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I've just read a Gartner research note by Massimo Pezzini published on the 16 November. It's titled Greater Business Process Insight Is an Unexpected Benefit of SOA. It argues that an unexpected and unplanned consequence of SOA projects is that organisations gain better visibility of their business processes and business data. It recommends that organisations think and plan about things like Business Activity Monitoring (BAM) from the outset.
I was surprised by this and also disappointed. Not because I don't agree that better business visibility is a consequence of SOA – it is. What surprises me is that this is still seen as noteworthy. It shows how far the industry still has to go toward understanding the merits of enterprise architectures which give them more open, simpler, more flexible access to real-time business information. Sservice-Oriented Architecture (SOA) is about service reuse, open standards, etc. etc. But you're doing this for a reason, not for its own sake. Surely one of the benefits of a more open, flexible architecture is that you can get at your business information better so you can drive efficiencies in your processes, identify threats and opportunities more quickly, and better communicate with customers, etc?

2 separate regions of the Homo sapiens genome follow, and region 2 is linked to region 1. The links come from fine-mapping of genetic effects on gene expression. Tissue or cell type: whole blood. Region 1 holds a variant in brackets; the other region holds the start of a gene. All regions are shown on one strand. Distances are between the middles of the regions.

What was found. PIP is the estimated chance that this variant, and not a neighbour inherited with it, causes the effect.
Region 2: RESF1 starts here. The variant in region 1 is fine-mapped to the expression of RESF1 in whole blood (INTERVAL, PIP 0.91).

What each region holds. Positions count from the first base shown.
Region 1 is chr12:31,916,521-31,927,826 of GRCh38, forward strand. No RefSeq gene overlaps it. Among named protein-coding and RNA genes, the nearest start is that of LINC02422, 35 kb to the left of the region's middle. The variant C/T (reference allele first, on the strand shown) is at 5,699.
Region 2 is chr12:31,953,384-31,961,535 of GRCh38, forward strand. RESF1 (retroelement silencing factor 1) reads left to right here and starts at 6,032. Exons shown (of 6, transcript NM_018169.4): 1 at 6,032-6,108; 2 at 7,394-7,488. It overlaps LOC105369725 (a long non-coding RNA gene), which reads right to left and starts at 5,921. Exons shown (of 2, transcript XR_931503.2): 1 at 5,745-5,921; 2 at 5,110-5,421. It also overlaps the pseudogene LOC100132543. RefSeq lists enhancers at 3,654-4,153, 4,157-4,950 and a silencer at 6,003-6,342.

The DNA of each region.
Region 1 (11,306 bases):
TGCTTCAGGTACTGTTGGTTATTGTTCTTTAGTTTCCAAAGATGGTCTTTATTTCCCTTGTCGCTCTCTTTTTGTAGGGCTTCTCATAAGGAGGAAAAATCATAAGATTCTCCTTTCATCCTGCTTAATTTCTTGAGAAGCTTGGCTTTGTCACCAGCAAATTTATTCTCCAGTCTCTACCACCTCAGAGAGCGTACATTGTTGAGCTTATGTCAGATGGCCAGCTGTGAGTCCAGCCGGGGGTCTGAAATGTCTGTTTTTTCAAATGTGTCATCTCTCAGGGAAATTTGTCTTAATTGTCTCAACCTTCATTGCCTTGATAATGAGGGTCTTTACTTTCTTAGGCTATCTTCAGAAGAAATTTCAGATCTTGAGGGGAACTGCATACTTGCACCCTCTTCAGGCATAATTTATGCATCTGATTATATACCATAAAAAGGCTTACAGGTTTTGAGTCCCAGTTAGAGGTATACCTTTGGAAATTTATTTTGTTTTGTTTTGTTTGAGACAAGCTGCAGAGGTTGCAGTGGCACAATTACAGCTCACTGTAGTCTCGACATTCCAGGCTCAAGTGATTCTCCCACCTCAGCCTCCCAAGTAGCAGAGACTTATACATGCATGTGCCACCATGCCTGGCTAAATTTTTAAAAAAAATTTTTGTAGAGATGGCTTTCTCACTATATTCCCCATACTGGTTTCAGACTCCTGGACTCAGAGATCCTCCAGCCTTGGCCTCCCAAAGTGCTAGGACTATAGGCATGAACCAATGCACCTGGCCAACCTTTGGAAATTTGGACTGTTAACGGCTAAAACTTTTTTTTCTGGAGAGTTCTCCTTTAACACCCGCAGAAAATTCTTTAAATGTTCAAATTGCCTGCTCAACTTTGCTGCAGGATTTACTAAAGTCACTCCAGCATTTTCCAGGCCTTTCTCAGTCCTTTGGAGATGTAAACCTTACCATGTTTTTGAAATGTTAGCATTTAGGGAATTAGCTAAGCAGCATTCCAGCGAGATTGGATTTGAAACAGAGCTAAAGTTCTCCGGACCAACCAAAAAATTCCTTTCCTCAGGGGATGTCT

Some organisations do recognize this. Only last week we responded to an RFI which not only included "usual suspect" SOA requirements satisfied by such things as an Enterprise Service Bus (ESB), but also requirements for event processing and BAM. The organisation recognized that the building of a SOA infrastructure gives them access to business event streams that they can obtain value from immediately. They had indeed expected this consequence and were planning for it.
SOA What? These kinds of requirements will become the norm. Real-time access to enterprise information is becoming more relevant in a whole range of industries – we're seeing this directly in some of the engagements we're involved in. Furthermore, event processing and BAM are at the more business end of the SOA universe. One of the things that the industry harps on about is that the business rarely sees the relevance of a SOA initiative. By taking the advice of the article and thinking about these things apriori then perhaps not only can organisations get more out of their initiatives but also CIOs can gain a little more credit from the wider organisation.
View all posts from Giles Nelson on the Progress blog. Connect with us about all things application development and deployment, data integration and digital business.
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